Thousands of kilograms of live Nova Scotia lobster take off from the Halifax Stanfield International Airport everyday, shipped in bulk across the globe, often destined for customers in the United States, Europe and increasingly, Asia.
Lobster and other cargo exports accounted for a total economic output of $514 million for the province and Nova Scotia exported a whopping $213 million worth (11,357,190 kilograms) of the crustaceans in 2018, which was a 15 per cent increase from the previous year.
And Halifax International Airport Authorities only expect the trend to continue.
“For five consecutive years, overall cargo volume at Halifax Stanfield has consistently grown and we’re anticipating 2019 to be another excellent year considering the increasing demand for seafood in Asia and Europe,” says Glen Boone, the airport’s director for cargo and real estate development.
“In fact, seafood, particularly live Nova Scotia lobster, is our number one export commodity, both by value and volume.”
Turbulence in the industry
However, the future of Nova Scotia’s lobster fishery isn’t as rosy as some would assume. A combination of historic landing rates, lobster politics and tighter regulations could impact fishers across the province.
Megan Bailey, a professor at Dalhousie University and the Canada research chair in integrated ocean and coastal governance, says there’s no denying the importance of seafood exports for the province but regulations are changing.
“It’s huge,” she says of the fisheries. “Nothing else in our province comes close to it.”
Add up the collective fisheries industries together – fishing, processing, logistics and exportation – it becomes the largest employer in the province, says Bailey.
Nova Scotia is currently responsible for the majority of Canada’s lobster catch given fishermen have been enjoying historic landing rates across the province.
Most of what is caught is hard-shell lobster which, says Bailey, makes it prime for exportation overseas -- at least 50 per cent of what’s caught is exported overseas.
But Bailey is worried that the combination of high landing rates and provincial politics may place unreasonable expectations on the fishery.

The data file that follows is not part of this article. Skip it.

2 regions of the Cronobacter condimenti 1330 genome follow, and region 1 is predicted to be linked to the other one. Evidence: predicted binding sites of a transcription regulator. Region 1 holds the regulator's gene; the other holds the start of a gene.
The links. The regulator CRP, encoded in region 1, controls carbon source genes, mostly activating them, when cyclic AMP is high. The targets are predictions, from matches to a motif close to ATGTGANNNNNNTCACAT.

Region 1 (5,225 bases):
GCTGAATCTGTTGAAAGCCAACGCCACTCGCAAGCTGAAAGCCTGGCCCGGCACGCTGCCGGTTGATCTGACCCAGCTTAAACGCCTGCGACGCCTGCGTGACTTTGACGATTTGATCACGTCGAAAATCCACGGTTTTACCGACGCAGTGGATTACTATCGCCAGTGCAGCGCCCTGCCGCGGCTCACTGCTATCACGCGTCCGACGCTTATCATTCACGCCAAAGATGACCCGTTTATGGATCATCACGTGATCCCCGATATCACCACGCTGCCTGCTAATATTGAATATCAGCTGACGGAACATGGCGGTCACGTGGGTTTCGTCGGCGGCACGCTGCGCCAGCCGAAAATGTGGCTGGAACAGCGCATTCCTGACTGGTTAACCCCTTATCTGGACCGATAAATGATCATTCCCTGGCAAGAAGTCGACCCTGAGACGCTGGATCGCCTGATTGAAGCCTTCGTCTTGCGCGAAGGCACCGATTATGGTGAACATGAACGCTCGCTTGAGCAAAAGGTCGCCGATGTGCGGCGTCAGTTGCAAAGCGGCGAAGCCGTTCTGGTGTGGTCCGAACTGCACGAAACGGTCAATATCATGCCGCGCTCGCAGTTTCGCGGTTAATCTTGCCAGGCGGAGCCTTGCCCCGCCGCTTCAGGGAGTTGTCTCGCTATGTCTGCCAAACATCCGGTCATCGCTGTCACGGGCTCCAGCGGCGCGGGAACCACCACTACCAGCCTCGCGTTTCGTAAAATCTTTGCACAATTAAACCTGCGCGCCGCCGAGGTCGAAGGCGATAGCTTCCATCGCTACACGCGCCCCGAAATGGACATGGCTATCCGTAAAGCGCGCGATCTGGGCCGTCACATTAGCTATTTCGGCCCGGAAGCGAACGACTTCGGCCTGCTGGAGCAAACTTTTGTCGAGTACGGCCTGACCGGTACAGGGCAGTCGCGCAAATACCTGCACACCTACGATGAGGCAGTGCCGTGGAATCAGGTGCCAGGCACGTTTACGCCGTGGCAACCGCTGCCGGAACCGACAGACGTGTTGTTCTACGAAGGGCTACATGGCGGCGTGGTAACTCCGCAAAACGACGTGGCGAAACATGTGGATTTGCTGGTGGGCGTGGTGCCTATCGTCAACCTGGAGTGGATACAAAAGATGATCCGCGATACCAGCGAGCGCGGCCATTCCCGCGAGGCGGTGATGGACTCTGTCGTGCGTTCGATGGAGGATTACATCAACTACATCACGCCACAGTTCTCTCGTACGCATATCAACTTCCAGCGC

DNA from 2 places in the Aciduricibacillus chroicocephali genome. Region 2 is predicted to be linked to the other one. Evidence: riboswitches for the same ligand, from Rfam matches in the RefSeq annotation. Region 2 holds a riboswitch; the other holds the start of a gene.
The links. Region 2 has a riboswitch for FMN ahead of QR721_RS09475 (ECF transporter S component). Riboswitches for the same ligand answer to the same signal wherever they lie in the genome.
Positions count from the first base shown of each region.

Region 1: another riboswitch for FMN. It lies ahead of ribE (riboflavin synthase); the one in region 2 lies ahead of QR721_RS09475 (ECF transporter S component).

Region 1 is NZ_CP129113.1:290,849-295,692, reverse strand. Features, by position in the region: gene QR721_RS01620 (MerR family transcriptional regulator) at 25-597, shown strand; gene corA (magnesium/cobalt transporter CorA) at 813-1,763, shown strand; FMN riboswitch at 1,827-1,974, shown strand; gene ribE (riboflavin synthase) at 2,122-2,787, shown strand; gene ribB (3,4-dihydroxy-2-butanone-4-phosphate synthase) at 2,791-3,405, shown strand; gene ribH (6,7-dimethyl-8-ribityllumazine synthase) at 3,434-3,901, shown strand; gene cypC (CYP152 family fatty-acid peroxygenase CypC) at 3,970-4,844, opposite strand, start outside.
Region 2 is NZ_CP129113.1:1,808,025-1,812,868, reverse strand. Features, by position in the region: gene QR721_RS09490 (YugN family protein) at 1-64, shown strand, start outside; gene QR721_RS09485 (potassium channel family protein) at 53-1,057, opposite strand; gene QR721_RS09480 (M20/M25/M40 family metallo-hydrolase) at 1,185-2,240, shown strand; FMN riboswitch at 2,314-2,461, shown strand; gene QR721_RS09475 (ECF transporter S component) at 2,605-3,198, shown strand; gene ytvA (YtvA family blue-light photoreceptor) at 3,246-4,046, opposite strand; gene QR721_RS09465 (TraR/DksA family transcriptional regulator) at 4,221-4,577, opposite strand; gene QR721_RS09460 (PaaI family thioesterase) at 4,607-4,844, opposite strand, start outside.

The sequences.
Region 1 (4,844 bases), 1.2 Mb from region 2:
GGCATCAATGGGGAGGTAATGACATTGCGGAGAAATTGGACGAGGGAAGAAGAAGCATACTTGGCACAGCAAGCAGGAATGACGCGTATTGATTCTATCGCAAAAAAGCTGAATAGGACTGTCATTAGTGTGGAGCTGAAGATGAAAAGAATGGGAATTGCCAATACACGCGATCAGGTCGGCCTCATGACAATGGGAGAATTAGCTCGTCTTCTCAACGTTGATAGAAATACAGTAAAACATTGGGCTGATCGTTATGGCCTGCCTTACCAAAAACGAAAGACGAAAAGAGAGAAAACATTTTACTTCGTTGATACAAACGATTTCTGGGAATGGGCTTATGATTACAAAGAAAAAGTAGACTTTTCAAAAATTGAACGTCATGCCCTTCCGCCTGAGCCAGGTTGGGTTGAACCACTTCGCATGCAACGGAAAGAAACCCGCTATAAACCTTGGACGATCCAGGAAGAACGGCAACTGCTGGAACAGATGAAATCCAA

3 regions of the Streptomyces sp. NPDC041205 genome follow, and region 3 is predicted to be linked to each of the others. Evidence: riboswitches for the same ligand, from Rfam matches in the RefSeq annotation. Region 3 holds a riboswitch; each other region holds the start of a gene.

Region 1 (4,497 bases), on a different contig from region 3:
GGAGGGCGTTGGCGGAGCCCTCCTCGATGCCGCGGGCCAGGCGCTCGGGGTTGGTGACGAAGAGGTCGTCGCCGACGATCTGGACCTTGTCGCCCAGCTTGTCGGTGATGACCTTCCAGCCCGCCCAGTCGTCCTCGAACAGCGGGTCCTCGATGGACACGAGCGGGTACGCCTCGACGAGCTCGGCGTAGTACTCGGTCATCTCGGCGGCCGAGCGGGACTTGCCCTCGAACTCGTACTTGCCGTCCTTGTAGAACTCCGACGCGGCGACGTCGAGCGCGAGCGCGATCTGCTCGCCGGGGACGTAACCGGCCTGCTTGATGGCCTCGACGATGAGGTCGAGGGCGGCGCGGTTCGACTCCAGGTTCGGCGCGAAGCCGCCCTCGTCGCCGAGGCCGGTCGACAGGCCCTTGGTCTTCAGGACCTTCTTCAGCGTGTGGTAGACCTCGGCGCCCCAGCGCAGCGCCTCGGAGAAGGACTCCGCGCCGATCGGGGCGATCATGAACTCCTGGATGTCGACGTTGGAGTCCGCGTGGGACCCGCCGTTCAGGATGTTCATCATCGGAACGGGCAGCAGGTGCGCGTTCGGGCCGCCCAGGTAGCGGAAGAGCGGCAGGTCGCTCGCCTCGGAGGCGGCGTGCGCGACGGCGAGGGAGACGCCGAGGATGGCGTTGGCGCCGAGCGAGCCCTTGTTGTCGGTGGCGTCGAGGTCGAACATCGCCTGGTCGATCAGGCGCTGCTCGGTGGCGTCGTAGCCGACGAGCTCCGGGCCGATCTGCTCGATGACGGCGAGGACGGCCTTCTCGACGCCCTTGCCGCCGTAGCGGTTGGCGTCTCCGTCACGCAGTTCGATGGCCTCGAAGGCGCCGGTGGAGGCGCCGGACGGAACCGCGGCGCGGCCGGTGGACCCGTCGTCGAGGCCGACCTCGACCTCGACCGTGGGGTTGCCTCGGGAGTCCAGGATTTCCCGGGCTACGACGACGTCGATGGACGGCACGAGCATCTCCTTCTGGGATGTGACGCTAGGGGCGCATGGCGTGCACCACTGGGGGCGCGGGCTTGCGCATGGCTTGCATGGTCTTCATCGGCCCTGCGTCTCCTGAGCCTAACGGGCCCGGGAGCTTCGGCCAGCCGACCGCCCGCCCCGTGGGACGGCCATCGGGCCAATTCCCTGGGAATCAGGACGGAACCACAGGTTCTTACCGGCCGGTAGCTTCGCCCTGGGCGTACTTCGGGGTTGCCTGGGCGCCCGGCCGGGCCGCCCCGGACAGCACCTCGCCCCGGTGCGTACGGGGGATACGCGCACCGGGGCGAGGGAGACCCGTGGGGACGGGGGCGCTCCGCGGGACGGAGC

Adam Cook, a research scientist at the Bedford Institute of Oceanography, acknowledges that researchers don’t know if the lobster stock will remain at current levels and says that the industry is in uncharted territory.
Despite the uncertainty, the provincial government has previously stated it wants to double seafood exports in the next 10 years.
Bailey questions how the government will reach this target.
“Either you need to catch twice as much, you need to export twice as much, which means less available lobster for Nova Scotians or you need some value added,” Bailey says.
Countries like Japan and the United States are also tightening their import regulations, making product harder to move.
“We’re moving towards a more restrictive trade environment that requires a lot of paperwork,” says Bailey, adding it’s becoming increasingly complicated for fishermen to sell their product.
“It’s complicated in terms of the fact that these different markets require different kinds of paperwork, different forms and different levels of scrutiny depending on if its governments or a company,” she says.
Overall, the workload for the average fisher is increasing as they have to grapple with both the act of catching the lobster and then the ensuing bureaucracy.
Helping fishermen to navigate the process, says Bailey, is one way governments could increase exports.
“I think more support for inshore fishers to meet these regulations would be something worth investigating,” she says.
Despite changing regulations, the lobster fishery is still one of Nova Scotia’s most valuable industries. If landing rates continue at the current levels, the province may be able to meet that demand.
But the real goal, says Bailey, should be to develop the fishery in a way that secures seafood for Nova Scotians while continuing to export a product coveted around the world.